1 to 24 months post-IPO: the real work of being a public company begins.
Attracting the right investors and analysts
At first, many newly public companies enjoy high share prices fuelled in part by investors' interest in IPOs and by the press coverage for such companies.
However, unless the market's interest in the company is carefully maintained after the IPO, the initial euphoria will quickly fade. The trading volume and value of the company's shares will also decline.
You must have an aftermarket strategy. Once the IPO is over, the process of retelling and fine-tuning the company's equity story begins.
You must develop a proactive investor relations strategy that will attract the optimal ownership mix and long-term pipeline in the aftermarket. Successful executives target the type of investor that will maximize liquidity and valuation.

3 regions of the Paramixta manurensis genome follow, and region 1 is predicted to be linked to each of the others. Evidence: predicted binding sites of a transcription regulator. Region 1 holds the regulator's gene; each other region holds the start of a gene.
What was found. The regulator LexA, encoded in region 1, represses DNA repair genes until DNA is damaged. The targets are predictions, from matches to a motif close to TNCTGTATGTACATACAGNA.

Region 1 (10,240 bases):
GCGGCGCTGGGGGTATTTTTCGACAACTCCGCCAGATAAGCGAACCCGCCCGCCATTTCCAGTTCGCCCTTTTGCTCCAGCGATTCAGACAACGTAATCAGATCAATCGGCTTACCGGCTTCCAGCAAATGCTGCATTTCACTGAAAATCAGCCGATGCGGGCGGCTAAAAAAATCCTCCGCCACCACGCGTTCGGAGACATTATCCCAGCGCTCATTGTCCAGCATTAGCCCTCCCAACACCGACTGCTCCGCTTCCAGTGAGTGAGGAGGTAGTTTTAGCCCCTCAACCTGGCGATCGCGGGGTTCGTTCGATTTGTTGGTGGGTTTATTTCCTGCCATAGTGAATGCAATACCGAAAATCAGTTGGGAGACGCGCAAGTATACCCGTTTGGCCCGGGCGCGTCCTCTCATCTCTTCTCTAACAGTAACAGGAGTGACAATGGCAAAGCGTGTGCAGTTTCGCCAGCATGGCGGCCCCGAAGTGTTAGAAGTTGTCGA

Step 10: Delivering on your promises
Once your company goes public, the real work of running a newly public company begins. You must meet or beat the expectations that you set.
Market leaders deliver the post-IPO shareholder value promised to stakeholders by demonstrating operational excellence. This means executing on your business plan, meeting financial targets consistently and attracting the right investors.
Your company needs to deliver on your promises for growth, shareholder value and share price appreciation.
- Have you prepared a long-term plan for growth and shareholder value?
- Are you using the proceeds of your IPO to fund growth?
- Do you have a long-term plan for managing post–IPO risk and regulatory compliance?
<< Previous - Next >>